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State HouseIf you follow the news as it relates to politics and the law, you are probably familiar with the many stories about federal courts wrestling with questions regarding how far the protections of federal anti-discrimination law extend, particularly as it relates to sexual orientation and gender identity. Fortunately for workers here, New Jersey has a state law that extends the legal prohibitions against discrimination even further than the federal law does. As a worker in New Jersey, the Law Against Discrimination protects you from a wide array of forms of discrimination at work. Whether you’ve been fired, demoted, denied promotion, harassed, or otherwise harmed at work due to discrimination, you may have a claim for recovery through a civil action under the Law Against Discrimination. To find out more about your rights and how you can potentially obtain monetary compensation due to workplace discrimination, you should reach out to a knowledgeable New Jersey employment discrimination attorney.

The New Jersey Law Against Discrimination was originally signed into law in 1945. In the nearly 75 years since then, it has been amended several times to expand the range of protections it offers. Most people probably know that this law protects workers from employment discrimination based on race, sex, creed/religion, national origin, age, and disability. However, New Jersey’s does much more.

As noted above, while the federal courts are wrangling with the exact boundaries of the federal anti-discrimination law (Title VII) regarding sexual orientation and gender identity, in New Jersey there is no doubt, since the Law Against Discrimination expressly bans discrimination at work based upon an employee or employment candidate’s gender identity or sexual orientation.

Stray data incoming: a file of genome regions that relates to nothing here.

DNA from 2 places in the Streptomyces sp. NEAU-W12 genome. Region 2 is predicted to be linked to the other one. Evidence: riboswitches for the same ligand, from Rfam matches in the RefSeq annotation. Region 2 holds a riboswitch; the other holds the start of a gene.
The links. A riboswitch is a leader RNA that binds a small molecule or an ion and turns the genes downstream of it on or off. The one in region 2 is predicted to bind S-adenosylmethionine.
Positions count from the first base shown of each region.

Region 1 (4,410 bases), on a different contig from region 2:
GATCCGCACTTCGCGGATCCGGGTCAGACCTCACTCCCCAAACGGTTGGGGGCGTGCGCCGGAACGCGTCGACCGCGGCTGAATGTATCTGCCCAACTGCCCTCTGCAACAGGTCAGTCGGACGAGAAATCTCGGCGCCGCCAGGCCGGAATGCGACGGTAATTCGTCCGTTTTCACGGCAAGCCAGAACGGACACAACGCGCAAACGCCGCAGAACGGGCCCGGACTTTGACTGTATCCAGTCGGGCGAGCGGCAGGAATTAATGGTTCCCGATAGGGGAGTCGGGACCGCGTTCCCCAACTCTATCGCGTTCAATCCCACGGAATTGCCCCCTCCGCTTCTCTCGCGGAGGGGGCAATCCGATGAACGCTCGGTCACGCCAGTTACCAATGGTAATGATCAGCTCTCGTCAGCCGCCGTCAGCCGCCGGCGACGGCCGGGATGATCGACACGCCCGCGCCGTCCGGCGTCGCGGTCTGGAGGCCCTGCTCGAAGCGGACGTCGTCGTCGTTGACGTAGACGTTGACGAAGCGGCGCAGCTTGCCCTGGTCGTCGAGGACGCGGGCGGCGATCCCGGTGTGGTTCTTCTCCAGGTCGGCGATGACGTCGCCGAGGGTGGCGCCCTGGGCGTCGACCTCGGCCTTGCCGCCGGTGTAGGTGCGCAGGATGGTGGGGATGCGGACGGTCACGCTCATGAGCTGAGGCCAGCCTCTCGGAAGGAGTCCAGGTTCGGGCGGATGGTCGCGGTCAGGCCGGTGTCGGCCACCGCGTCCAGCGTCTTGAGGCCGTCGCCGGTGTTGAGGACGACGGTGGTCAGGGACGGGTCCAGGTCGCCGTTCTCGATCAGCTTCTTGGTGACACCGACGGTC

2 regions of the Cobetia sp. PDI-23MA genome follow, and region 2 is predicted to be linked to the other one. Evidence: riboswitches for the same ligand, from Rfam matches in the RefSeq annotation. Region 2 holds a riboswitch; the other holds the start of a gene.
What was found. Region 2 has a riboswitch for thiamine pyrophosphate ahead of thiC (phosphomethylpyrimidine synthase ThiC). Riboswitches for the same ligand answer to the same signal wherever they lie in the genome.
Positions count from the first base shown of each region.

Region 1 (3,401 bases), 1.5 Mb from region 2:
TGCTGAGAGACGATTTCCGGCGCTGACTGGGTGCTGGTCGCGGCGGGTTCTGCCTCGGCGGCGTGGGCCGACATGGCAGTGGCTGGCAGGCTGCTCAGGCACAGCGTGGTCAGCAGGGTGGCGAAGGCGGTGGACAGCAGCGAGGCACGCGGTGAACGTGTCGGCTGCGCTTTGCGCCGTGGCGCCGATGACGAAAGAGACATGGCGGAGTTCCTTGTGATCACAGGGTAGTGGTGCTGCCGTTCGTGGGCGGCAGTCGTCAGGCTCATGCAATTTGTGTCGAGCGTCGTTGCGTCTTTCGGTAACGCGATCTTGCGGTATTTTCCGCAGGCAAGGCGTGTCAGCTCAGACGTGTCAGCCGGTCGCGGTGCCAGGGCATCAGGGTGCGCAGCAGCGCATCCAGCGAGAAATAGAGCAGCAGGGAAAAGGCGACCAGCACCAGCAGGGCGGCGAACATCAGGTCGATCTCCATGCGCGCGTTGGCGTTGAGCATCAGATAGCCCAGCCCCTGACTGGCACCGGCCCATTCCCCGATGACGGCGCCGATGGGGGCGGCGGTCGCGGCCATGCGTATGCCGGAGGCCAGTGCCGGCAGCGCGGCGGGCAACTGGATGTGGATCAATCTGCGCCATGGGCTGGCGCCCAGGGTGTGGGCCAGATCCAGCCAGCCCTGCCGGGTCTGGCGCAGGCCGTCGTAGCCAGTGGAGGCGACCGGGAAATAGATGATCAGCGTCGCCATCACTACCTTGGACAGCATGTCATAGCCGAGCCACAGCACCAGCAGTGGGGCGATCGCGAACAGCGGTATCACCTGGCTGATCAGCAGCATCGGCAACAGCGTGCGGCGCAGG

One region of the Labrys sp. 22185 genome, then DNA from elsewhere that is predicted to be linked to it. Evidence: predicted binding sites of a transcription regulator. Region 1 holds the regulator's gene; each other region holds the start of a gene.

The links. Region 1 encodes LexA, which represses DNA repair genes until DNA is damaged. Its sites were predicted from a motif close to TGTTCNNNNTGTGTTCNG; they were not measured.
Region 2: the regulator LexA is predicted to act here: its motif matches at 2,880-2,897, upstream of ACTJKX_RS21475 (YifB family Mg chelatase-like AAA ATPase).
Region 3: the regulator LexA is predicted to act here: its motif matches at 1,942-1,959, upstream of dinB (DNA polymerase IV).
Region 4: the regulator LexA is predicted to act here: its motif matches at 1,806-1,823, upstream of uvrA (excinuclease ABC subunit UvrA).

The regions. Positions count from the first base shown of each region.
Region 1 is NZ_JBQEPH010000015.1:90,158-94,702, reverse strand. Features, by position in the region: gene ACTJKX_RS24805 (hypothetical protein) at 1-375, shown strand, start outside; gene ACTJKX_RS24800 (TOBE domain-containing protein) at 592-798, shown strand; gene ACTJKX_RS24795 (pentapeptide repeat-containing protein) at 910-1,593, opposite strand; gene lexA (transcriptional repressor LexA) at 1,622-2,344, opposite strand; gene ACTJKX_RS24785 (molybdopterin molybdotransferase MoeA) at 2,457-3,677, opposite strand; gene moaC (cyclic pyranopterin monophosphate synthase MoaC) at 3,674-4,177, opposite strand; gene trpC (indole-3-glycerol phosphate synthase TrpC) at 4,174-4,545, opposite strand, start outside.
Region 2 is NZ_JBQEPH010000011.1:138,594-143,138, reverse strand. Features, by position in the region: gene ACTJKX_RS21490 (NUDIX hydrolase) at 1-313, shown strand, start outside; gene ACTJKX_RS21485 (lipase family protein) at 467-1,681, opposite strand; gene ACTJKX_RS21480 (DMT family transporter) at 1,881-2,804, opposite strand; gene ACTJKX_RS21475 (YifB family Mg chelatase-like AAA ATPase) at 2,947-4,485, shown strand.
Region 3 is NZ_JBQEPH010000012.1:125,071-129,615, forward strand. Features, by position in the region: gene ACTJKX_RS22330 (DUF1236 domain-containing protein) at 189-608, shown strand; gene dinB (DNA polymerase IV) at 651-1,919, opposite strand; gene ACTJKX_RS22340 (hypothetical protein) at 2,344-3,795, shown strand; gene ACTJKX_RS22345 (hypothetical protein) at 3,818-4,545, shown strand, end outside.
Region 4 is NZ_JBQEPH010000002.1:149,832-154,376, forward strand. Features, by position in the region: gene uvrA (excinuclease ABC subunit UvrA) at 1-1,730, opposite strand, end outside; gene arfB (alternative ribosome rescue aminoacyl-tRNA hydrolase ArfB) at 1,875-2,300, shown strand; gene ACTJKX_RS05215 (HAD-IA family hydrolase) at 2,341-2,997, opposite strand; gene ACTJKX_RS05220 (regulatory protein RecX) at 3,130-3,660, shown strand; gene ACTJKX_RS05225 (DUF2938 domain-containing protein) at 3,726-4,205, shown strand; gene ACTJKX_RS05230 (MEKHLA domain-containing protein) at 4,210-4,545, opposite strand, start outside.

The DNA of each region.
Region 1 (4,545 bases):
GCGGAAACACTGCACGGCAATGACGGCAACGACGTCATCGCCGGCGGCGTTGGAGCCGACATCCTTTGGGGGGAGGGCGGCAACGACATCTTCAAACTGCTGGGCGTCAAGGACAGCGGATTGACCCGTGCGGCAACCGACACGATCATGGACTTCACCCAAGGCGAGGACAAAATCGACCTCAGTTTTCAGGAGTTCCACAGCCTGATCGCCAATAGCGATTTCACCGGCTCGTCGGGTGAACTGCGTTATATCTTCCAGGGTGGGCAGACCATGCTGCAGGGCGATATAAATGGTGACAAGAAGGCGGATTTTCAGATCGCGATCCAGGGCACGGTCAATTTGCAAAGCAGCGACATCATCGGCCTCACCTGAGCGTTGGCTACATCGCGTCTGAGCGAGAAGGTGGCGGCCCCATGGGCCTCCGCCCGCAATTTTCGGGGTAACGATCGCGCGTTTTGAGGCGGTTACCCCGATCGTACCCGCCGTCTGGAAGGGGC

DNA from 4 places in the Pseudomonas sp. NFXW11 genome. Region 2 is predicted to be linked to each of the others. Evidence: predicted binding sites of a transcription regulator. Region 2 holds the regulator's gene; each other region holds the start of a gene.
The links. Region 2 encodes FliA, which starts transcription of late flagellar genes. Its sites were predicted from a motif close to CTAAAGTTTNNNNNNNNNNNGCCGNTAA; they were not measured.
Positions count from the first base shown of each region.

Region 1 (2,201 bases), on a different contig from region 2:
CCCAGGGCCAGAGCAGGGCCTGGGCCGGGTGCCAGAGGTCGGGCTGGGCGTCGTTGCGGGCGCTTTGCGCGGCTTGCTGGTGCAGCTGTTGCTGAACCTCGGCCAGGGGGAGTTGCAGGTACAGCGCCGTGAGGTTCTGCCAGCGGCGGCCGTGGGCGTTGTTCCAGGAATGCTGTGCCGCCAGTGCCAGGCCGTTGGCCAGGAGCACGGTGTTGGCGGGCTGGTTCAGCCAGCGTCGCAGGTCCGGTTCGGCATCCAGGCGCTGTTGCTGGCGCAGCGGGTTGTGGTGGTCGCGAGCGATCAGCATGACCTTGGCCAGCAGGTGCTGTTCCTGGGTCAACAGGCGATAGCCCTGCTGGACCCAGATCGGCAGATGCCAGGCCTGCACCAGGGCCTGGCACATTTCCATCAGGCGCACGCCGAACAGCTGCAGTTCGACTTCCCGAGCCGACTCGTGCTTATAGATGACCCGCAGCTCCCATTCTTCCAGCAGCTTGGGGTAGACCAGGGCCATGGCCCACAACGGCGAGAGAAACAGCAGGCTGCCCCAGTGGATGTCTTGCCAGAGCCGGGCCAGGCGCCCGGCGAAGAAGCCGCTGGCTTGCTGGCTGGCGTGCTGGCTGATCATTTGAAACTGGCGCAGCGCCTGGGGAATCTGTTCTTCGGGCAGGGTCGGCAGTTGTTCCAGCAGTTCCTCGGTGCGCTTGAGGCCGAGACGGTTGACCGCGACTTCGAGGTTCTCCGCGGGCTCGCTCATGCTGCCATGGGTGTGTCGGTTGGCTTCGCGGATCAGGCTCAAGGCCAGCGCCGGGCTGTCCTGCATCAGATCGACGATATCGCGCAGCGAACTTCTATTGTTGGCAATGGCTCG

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courtroomThere are several hurdles you have to clear on your way to a successful outcome in your New Jersey age discrimination lawsuit. One of the first of these is overcoming your employer’s motion for summary judgment, which is a legal request that the judge end your case before it gets to trial. There are a specific set of things that you have to demonstrate and assert to the court to get past this hurdle and get your trial. To give your case the best chance of getting its full day in court, be sure that you work with New Jersey employment counsel skilled in discrimination litigation.

Recently, one New Jersey employee’s age discrimination lawsuit offered an example of clearing this summary judgment hurdle. The employee, Judith, was a human resources professional who took a job in human resources management with an entertainment corporation in December 2013. Just one year later, the employer terminated her. She was 62 years old at the time that her employment ended.

Judith filed an age discrimination lawsuit under the New Jersey Law Against Discrimination. When you are bringing an age discrimination action under state law, there are several things that you have to demonstrate to the court in order to achieve a successful outcome or, potentially, even to bring your case to trial. You have to show that you were part of a protected class, that you were qualified to do your job, that you were terminated, and that you were terminated because of your membership in that protected class and replaced with someone younger.